Disruption to learning due to 'urgent structural checks' at schools in North Tyneside

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North East MP and shadow schools minister Catherine McKinnell is demanding the government gets pupils back in classrooms after a primary school ceiling collapse sparked disruption at multiple schools.

Around 1,700 pupils are being affected by schools being closed or partially closed while “urgent structural checks” are carried out.

A construction issue came to light when part of the ceiling fell in at Fordley Primary School in Annitsford, North Tyneside, on December 20 last year.

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Now, Hazlewood Primary in Wideopen, Churchill Community College in Wallsend, and Grasmere Academy in Killingworth are facing disruption, including rotas for some face-to-face learning.

Hazlewood Community Primary School in Wideopen. (Photo by LDRS)Hazlewood Community Primary School in Wideopen. (Photo by LDRS)
Hazlewood Community Primary School in Wideopen. (Photo by LDRS)

North Tyneside Council confirmed the issue is not related to Reinforced Autoclaved Aerated Concrete (RAAC), which has caused issues across the country.

Now Catherine McKinnell, Newcastle MP and Labour’s shadow schools minister, is calling on the government to act urgently.

She said: “Yet again the Conservatives are allowing children’s education to be disrupted by worrying safety issues with school buildings, with teachers and parents also facing yet more anxiety and disruption.

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“Ministers must urgently get a grip, clarify the extent of these problems on top of RAAC, and explain what action they will take, with clear timescales, to ensure all students can get back into the classroom.

“After over a decade of neglect, this crisis is another example of a Conservative government that simply does not prioritise children or their education.”

Meanwhile Labour MP for North Tyneside Mary Glindon is urging the government to provide the funding to get pupils back into the classroom.

She added: “Children across the borough are missing out on face-to-face teaching because of Conservative government cuts. Churchill Community College was on the Building Schools for the Future programme for replacement under the last Labour government.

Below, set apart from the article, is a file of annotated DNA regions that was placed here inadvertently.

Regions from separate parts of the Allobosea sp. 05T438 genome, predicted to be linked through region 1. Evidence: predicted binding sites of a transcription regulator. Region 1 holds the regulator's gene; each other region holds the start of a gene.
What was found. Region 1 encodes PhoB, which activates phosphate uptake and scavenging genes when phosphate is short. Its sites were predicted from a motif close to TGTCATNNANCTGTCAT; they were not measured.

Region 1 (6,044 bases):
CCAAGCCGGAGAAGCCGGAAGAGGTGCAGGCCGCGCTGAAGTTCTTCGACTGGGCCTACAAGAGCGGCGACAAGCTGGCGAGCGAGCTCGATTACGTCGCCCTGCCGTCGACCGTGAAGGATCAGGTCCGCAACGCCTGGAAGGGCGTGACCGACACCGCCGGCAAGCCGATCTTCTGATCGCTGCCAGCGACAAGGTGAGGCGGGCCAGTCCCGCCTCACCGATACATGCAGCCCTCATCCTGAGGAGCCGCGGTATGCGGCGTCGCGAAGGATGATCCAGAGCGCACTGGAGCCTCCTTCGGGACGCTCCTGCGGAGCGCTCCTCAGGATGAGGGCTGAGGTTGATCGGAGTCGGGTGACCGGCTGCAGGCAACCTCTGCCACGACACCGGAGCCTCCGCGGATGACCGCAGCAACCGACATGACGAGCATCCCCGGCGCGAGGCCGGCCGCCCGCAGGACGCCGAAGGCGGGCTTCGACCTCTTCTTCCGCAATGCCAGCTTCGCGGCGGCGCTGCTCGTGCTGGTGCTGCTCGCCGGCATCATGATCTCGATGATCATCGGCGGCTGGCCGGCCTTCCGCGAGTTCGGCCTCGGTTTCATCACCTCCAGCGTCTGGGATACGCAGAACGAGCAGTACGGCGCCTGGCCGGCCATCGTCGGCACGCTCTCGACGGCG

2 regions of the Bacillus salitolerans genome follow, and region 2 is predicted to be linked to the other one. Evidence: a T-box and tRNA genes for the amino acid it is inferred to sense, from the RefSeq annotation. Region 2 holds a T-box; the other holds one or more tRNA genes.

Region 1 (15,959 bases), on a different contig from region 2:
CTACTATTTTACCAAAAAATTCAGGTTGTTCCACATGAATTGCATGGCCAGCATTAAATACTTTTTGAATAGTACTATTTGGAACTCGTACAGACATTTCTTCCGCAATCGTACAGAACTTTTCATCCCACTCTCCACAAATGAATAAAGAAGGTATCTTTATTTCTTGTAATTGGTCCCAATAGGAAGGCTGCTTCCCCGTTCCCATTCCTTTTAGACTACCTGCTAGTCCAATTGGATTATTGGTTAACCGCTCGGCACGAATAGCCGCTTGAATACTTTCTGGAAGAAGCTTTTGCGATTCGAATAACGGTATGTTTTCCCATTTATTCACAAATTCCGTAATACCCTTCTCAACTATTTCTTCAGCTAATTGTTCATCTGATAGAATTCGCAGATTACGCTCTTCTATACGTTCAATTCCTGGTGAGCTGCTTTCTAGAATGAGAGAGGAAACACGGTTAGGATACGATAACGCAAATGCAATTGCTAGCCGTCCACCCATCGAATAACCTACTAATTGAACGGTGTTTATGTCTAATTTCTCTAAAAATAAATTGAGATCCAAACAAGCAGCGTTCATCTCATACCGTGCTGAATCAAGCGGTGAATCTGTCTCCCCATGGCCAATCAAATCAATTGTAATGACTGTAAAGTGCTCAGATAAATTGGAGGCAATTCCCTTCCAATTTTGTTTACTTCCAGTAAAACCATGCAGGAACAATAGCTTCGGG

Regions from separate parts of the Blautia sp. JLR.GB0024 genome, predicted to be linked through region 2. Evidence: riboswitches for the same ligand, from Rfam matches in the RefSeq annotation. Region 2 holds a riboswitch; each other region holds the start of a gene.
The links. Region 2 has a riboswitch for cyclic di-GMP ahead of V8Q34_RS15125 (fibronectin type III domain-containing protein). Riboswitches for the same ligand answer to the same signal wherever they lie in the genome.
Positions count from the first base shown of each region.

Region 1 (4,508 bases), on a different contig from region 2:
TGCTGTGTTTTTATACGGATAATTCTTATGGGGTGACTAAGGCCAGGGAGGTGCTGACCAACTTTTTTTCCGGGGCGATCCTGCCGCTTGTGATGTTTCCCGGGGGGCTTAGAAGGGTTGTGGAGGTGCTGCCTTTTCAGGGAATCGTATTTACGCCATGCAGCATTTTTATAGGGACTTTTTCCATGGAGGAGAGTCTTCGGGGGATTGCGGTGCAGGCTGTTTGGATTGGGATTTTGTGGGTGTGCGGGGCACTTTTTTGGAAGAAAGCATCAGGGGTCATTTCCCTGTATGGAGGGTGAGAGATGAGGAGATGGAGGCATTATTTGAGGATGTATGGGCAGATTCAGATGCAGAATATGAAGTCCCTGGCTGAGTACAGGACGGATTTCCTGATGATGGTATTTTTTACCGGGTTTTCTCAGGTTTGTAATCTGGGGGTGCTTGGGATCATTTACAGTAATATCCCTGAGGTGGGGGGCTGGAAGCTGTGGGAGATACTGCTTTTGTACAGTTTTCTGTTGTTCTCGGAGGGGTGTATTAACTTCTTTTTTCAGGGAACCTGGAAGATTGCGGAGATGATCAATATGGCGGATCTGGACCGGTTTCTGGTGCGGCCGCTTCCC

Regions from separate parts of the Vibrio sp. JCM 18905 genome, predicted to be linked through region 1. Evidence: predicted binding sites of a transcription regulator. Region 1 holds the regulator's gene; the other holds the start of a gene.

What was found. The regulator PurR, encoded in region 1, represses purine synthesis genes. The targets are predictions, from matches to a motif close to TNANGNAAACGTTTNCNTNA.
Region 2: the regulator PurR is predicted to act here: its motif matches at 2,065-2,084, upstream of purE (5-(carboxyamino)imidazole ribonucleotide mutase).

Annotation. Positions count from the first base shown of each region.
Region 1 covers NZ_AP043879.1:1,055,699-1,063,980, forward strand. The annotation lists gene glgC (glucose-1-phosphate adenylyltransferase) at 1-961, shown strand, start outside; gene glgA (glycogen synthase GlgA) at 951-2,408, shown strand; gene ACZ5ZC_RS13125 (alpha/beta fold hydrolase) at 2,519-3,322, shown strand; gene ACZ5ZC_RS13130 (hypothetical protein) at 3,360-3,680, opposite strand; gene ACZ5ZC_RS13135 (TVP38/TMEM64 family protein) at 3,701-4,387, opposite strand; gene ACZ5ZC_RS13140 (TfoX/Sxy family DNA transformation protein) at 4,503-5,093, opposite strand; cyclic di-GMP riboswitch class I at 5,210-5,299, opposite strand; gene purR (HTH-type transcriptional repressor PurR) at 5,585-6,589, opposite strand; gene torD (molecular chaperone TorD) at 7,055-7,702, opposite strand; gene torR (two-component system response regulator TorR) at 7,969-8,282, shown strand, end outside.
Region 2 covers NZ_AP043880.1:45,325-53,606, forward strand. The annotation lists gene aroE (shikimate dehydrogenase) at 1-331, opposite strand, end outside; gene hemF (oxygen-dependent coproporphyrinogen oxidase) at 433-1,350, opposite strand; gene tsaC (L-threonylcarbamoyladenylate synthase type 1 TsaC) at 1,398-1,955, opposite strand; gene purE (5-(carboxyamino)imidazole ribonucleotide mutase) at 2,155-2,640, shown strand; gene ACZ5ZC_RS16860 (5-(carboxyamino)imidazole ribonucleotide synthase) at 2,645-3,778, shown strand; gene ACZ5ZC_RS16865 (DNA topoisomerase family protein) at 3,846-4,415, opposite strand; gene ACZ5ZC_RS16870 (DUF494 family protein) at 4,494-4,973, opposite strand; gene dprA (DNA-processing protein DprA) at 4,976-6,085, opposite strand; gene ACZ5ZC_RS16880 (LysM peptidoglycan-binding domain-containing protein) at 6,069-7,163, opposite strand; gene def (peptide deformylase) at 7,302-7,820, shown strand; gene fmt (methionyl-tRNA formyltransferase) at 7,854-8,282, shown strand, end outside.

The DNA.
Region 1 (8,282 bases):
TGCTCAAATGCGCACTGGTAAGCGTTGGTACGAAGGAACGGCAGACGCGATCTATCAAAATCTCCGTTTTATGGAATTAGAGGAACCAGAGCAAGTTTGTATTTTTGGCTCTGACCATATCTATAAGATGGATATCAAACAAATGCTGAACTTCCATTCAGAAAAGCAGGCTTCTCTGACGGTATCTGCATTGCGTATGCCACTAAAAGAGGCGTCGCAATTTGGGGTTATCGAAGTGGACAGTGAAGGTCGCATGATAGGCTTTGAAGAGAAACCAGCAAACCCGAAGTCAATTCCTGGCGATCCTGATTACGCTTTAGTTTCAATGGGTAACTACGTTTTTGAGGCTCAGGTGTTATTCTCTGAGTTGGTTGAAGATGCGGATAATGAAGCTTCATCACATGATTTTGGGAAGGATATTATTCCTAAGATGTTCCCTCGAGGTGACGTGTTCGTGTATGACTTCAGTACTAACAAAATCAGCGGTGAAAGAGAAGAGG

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“The Tories scrapped this in 2010, and pupils in my constituency are paying the price for Tory cuts. I will be urgently calling on the government to provide the funding to get pupils back in the classroom.”

Pupils at Hazlewood are currently all learning from home. At Fordley, face-to-face learning has been restored with years 1, 2 and 3 back in one of the single storey buildings. Years 4 and 5 are being taught at Greenfields Primary while Gosforth Academy are hosting Year 6 pupils, all by their own teachers.

At Churchill Community College, Year 7, 8 and 9 students are on a rotation for face-to-face learning but primarily learning from home. Pupils in Years 10, 11, 12, and 13 have remained at school.

Grasmere Academy initially closed the whole school and all pupils were taught remotely. Now it is open to two-year-olds, nursery, reception and year 6 students in their single storey buildings. The rest of the pupils at the school, which include Year 1, 2, 3, 4 and 5, will continue to learn from home.

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A spokesperson for the Department for Education said: “We are in close contact with the responsible body, North Tyneside Council, as they carry out their investigations locally and will support them to minimise any impact to education as necessary.”